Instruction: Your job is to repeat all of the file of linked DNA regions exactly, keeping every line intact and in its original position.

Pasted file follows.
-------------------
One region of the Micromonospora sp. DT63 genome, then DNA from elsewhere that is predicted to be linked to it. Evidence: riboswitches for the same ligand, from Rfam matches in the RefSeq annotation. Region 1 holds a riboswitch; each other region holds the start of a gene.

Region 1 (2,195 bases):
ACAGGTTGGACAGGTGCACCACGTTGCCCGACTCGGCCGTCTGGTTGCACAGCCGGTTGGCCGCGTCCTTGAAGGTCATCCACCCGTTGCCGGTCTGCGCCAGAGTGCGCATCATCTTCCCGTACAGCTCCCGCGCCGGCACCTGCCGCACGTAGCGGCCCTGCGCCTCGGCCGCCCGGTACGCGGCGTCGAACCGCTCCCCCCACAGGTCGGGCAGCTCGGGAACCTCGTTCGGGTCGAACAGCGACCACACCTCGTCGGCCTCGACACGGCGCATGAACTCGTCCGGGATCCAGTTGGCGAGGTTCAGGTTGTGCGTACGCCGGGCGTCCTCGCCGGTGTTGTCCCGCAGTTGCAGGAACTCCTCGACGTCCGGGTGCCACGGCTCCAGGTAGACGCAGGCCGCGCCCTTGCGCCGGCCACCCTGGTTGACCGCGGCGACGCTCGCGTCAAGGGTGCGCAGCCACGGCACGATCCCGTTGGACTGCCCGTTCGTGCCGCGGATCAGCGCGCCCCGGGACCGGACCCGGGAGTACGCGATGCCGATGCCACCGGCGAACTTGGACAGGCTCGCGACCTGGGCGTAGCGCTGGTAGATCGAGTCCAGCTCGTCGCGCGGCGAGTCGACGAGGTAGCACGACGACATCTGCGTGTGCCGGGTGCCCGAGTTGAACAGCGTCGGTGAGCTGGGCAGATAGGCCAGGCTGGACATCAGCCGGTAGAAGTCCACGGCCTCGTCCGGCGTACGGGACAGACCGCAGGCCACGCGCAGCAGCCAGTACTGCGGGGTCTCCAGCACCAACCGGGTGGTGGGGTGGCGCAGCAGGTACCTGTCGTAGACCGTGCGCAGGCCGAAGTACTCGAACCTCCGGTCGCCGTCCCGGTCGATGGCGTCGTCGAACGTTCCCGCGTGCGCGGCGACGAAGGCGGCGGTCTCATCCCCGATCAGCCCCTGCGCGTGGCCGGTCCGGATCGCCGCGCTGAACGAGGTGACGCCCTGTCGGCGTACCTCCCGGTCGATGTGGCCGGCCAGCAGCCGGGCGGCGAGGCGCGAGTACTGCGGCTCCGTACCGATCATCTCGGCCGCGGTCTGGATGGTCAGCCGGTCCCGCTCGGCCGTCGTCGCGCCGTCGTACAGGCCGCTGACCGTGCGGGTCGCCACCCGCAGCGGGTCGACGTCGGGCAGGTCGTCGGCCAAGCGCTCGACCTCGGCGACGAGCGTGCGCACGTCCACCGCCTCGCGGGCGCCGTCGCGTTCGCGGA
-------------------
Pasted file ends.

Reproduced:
One region of the Micromonospora sp. DT63 genome, then DNA from elsewhere that is predicted to be linked to it. Evidence: riboswitches for the same ligand, from Rfam matches in the RefSeq annotation. Region 1 holds a riboswitch; each other region holds the start of a gene.

Region 1 (2,195 bases):
ACAGGTTGGACAGGTGCACCACGTTGCCCGACTCGGCCGTCTGGTTGCACAGCCGGTTGGCCGCGTCCTTGAAGGTCATCCACCCGTTGCCGGTCTGCGCCAGAGTGCGCATCATCTTCCCGTACAGCTCCCGCGCCGGCACCTGCCGCACGTAGCGGCCCTGCGCCTCGGCCGCCCGGTACGCGGCGTCGAACCGCTCCCCCCACAGGTCGGGCAGCTCGGGAACCTCGTTCGGGTCGAACAGCGACCACACCTCGTCGGCCTCGACACGGCGCATGAACTCGTCCGGGATCCAGTTGGCGAGGTTCAGGTTGTGCGTACGCCGGGCGTCCTCGCCGGTGTTGTCCCGCAGTTGCAGGAACTCCTCGACGTCCGGGTGCCACGGCTCCAGGTAGACGCAGGCCGCGCCCTTGCGCCGGCCACCCTGGTTGACCGCGGCGACGCTCGCGTCAAGGGTGCGCAGCCACGGCACGATCCCGTTGGACTGCCCGTTCGTGCCGCGGATCAGCGCGCCCCGGGACCGGACCCGGGAGTACGCGATGCCGATGCCACCGGCGAACTTGGACAGGCTCGCGACCTGGGCGTAGCGCTGGTAGATCGAGTCCAGCTCGTCGCGCGGCGAGTCGACGAGGTAGCACGACGACATCTGCGTGTGCCGGGTGCCCGAGTTGAACAGCGTCGGTGAGCTGGGCAGATAGGCCAGGCTGGACATCAGCCGGTAGAAGTCCACGGCCTCGTCCGGCGTACGGGACAGACCGCAGGCCACGCGCAGCAGCCAGTACTGCGGGGTCTCCAGCACCAACCGGGTGGTGGGGTGGCGCAGCAGGTACCTGTCGTAGACCGTGCGCAGGCCGAAGTACTCGAACCTCCGGTCGCCGTCCCGGTCGATGGCGTCGTCGAACGTTCCCGCGTGCGCGGCGACGAAGGCGGCGGTCTCATCCCCGATCAGCCCCTGCGCGTGGCCGGTCCGGATCGCCGCGCTGAACGAGGTGACGCCCTGTCGGCGTACCTCCCGGTCGATGTGGCCGGCCAGCAGCCGGGCGGCGAGGCGCGAGTACTGCGGCTCCGTACCGATCATCTCGGCCGCGGTCTGGATGGTCAGCCGGTCCCGCTCGGCCGTCGTCGCGCCGTCGTACAGGCCGCTGACCGTGCGGGTCGCCACCCGCAGCGGGTCGACGTCGGGCAGGTCGTCGGCCAAGCGCTCGACCTCGGCGACGAGCGTGCGCACGTCCACCGCCTCGCGGGCGCCGTCGCGTTCGCGGA